"I don't know that; but she is not going to break down. She is going to drag out
the engagement, in the hope of making me relent."
"And shall you not relent?"
"Shall a geometrical proposition relent? I am not so superficial."
"Doesn't geometry treat of surfaces?" asked Mrs. Almond, who, as we know, was clever, smiling.
"Yes; but it treats of them profoundly. Catherine and her young man are my surfaces; I have taken their measure."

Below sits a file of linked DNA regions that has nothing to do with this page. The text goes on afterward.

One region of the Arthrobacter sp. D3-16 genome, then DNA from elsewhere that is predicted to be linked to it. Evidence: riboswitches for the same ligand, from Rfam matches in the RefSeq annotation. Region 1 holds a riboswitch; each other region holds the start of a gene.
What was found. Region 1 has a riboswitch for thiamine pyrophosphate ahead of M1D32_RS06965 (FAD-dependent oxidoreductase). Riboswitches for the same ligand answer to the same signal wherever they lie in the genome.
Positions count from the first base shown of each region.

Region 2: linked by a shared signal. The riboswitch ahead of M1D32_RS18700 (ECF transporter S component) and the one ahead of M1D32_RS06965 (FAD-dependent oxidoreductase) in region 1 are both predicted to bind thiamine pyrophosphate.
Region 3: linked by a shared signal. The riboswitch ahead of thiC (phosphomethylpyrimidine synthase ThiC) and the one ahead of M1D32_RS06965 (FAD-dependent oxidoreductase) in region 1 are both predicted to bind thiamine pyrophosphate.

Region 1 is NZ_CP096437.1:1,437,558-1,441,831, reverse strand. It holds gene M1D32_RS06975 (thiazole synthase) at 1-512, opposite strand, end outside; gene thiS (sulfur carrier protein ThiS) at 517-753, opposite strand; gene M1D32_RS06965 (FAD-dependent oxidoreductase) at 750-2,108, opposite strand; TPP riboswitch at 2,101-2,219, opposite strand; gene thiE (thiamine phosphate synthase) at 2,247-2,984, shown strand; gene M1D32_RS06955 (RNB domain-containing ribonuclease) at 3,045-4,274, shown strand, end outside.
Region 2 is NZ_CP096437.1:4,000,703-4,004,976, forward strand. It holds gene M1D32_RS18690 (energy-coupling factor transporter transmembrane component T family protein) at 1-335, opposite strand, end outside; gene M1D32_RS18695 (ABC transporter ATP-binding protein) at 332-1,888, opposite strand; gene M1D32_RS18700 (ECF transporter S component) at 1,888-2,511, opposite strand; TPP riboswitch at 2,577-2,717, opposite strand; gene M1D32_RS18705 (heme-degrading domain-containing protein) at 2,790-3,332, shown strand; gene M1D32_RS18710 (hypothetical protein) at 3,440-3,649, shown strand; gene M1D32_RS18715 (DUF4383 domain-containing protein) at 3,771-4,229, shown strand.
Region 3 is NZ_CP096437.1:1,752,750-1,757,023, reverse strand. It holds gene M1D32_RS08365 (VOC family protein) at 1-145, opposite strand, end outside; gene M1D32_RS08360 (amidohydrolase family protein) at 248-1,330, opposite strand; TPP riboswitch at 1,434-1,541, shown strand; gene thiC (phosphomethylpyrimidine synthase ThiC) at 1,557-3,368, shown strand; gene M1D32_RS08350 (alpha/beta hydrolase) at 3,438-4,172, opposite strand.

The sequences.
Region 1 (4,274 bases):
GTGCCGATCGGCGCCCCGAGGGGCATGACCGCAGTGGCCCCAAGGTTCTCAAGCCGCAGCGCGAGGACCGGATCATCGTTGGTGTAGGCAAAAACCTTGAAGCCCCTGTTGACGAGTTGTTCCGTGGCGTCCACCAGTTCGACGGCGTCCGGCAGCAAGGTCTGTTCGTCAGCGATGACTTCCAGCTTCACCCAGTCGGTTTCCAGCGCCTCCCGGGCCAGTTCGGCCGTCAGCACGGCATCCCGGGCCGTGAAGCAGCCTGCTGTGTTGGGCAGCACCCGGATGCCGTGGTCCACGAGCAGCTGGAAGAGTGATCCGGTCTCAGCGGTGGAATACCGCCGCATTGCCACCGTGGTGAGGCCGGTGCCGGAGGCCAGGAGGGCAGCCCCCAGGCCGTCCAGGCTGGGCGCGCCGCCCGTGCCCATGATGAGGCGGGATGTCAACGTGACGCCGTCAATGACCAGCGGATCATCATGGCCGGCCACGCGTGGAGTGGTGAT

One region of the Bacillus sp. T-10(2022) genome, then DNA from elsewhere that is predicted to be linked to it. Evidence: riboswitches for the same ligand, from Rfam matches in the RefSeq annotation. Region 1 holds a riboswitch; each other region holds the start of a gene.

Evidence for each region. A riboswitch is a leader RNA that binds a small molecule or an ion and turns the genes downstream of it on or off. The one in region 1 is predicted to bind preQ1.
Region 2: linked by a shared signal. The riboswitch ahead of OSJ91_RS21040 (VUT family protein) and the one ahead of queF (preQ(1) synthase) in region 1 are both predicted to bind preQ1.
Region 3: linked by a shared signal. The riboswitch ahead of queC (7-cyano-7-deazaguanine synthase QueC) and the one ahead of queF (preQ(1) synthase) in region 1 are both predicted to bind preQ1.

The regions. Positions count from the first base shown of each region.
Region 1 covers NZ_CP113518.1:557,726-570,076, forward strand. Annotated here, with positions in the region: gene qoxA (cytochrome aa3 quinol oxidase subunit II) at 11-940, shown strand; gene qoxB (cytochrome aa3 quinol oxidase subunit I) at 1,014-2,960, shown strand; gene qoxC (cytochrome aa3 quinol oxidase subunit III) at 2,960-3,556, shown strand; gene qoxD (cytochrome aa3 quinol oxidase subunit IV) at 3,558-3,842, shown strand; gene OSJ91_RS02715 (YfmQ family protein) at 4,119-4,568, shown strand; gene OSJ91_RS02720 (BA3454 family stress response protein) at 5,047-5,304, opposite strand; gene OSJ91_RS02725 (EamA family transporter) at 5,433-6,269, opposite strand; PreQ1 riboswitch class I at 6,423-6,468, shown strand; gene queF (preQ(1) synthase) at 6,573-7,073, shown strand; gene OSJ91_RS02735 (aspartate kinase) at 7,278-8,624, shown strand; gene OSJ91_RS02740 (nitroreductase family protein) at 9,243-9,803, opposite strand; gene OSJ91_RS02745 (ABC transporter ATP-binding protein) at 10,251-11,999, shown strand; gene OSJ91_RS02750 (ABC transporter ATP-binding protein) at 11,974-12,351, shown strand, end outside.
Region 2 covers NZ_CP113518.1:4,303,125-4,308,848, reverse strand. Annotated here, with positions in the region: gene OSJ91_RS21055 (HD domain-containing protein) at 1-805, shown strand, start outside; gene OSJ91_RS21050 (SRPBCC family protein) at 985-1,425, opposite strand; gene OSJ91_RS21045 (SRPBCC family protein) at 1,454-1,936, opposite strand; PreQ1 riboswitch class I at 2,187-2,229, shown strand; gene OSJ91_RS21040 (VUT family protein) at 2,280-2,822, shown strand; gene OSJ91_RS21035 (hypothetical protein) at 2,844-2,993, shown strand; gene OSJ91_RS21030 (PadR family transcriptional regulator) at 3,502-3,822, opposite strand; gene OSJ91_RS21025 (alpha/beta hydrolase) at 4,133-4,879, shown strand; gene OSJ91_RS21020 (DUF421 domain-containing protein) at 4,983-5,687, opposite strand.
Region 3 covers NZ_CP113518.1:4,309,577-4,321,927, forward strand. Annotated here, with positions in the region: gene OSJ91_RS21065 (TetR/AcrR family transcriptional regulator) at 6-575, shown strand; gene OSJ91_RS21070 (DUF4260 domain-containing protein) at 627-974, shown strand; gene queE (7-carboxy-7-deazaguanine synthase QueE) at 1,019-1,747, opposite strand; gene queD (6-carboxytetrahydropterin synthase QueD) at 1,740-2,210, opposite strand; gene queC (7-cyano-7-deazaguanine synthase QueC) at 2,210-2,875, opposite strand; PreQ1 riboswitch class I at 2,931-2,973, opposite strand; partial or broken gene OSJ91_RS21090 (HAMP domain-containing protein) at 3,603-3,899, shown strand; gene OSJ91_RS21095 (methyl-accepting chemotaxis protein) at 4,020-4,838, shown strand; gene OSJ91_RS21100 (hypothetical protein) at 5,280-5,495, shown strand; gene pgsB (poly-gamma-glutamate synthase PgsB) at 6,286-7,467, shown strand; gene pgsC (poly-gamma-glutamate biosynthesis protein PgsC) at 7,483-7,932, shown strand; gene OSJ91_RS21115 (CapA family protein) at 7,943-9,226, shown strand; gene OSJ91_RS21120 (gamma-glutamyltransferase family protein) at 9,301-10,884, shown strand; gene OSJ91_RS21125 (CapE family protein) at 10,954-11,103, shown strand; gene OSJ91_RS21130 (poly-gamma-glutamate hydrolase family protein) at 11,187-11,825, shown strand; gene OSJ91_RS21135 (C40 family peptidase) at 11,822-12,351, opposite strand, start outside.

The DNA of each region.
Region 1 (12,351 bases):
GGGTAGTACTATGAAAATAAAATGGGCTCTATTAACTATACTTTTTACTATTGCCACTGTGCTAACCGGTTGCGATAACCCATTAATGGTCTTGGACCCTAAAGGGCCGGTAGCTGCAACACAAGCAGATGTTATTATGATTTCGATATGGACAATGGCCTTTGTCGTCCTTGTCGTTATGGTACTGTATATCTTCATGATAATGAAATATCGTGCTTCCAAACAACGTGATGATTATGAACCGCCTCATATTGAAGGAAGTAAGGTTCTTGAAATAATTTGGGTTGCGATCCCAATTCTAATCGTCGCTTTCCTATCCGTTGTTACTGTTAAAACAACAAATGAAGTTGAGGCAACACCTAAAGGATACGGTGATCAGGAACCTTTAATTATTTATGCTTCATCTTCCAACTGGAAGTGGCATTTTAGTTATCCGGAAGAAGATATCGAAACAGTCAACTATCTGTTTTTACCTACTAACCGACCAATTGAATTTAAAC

The novel, indeed, is a very thoroughly worked out piece of emotional geometry, and it examines the squareness of its affective situation both from the point-of-view of symmetry (and stability), and from the point-of-view of depth, or rather of depthlessness. When I first read this novel I suppose I assumed the four sides of the square were Dr Soper; Catherine; Morris Townshend and Mrs Penniman. But rereading it I'm struck by the observation that this latter character, Catherine's aunt and Dr Soper's sister, actually has a rather minor function in the whole. Say instead then the four sides of this novel are: emotionally tyrannical Dr Soper; passive-aggressive Catherine; mercenary Morris Townshend and money ... this latter being represented both as ubiquitous and as purer, in a cold way, than all the others put together.